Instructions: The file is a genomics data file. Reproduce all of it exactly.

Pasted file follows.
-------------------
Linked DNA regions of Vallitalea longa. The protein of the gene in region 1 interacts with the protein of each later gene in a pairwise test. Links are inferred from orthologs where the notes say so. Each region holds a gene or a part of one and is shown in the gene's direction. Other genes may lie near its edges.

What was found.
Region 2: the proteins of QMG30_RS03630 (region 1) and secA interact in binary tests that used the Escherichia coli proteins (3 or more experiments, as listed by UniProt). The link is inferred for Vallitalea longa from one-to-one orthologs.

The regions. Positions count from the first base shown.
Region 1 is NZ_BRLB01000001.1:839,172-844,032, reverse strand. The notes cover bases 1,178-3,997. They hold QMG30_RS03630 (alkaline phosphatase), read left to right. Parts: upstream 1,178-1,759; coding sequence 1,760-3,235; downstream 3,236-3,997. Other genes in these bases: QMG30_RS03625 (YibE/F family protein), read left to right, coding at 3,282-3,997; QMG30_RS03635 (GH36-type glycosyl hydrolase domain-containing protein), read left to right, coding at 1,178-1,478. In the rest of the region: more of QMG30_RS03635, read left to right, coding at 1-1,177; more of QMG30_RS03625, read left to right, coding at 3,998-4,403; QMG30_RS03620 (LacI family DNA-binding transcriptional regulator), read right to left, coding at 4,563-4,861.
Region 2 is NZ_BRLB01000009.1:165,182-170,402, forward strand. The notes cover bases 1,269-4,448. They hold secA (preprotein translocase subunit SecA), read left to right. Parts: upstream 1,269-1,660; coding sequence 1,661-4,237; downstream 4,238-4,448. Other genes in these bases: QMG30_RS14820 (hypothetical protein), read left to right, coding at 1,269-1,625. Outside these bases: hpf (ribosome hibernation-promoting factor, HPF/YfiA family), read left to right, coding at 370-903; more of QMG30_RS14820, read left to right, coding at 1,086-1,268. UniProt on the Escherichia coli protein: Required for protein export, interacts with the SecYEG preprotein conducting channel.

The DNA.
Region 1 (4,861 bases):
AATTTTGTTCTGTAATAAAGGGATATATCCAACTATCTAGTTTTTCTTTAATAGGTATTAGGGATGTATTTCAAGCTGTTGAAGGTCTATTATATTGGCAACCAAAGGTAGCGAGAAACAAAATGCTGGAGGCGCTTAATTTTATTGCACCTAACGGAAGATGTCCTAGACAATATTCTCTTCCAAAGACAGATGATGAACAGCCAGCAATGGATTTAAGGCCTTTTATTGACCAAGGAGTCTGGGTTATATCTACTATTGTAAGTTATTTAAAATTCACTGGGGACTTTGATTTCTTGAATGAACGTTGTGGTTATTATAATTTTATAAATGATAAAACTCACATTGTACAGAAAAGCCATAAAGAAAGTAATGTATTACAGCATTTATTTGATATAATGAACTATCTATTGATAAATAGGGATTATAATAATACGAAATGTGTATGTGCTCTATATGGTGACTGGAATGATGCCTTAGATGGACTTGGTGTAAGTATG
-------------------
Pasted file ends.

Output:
Linked DNA regions of Vallitalea longa. The protein of the gene in region 1 interacts with the protein of each later gene in a pairwise test. Links are inferred from orthologs where the notes say so. Each region holds a gene or a part of one and is shown in the gene's direction. Other genes may lie near its edges.

What was found.
Region 2: the proteins of QMG30_RS03630 (region 1) and secA interact in binary tests that used the Escherichia coli proteins (3 or more experiments, as listed by UniProt). The link is inferred for Vallitalea longa from one-to-one orthologs.

The regions. Positions count from the first base shown.
Region 1 is NZ_BRLB01000001.1:839,172-844,032, reverse strand. The notes cover bases 1,178-3,997. They hold QMG30_RS03630 (alkaline phosphatase), read left to right. Parts: upstream 1,178-1,759; coding sequence 1,760-3,235; downstream 3,236-3,997. Other genes in these bases: QMG30_RS03625 (YibE/F family protein), read left to right, coding at 3,282-3,997; QMG30_RS03635 (GH36-type glycosyl hydrolase domain-containing protein), read left to right, coding at 1,178-1,478. In the rest of the region: more of QMG30_RS03635, read left to right, coding at 1-1,177; more of QMG30_RS03625, read left to right, coding at 3,998-4,403; QMG30_RS03620 (LacI family DNA-binding transcriptional regulator), read right to left, coding at 4,563-4,861.
Region 2 is NZ_BRLB01000009.1:165,182-170,402, forward strand. The notes cover bases 1,269-4,448. They hold secA (preprotein translocase subunit SecA), read left to right. Parts: upstream 1,269-1,660; coding sequence 1,661-4,237; downstream 4,238-4,448. Other genes in these bases: QMG30_RS14820 (hypothetical protein), read left to right, coding at 1,269-1,625. Outside these bases: hpf (ribosome hibernation-promoting factor, HPF/YfiA family), read left to right, coding at 370-903; more of QMG30_RS14820, read left to right, coding at 1,086-1,268. UniProt on the Escherichia coli protein: Required for protein export, interacts with the SecYEG preprotein conducting channel.

The DNA.
Region 1 (4,861 bases):
AATTTTGTTCTGTAATAAAGGGATATATCCAACTATCTAGTTTTTCTTTAATAGGTATTAGGGATGTATTTCAAGCTGTTGAAGGTCTATTATATTGGCAACCAAAGGTAGCGAGAAACAAAATGCTGGAGGCGCTTAATTTTATTGCACCTAACGGAAGATGTCCTAGACAATATTCTCTTCCAAAGACAGATGATGAACAGCCAGCAATGGATTTAAGGCCTTTTATTGACCAAGGAGTCTGGGTTATATCTACTATTGTAAGTTATTTAAAATTCACTGGGGACTTTGATTTCTTGAATGAACGTTGTGGTTATTATAATTTTATAAATGATAAAACTCACATTGTACAGAAAAGCCATAAAGAAAGTAATGTATTACAGCATTTATTTGATATAATGAACTATCTATTGATAAATAGGGATTATAATAATACGAAATGTGTATGTGCTCTATATGGTGACTGGAATGATGCCTTAGATGGACTTGGTGTAAGTATG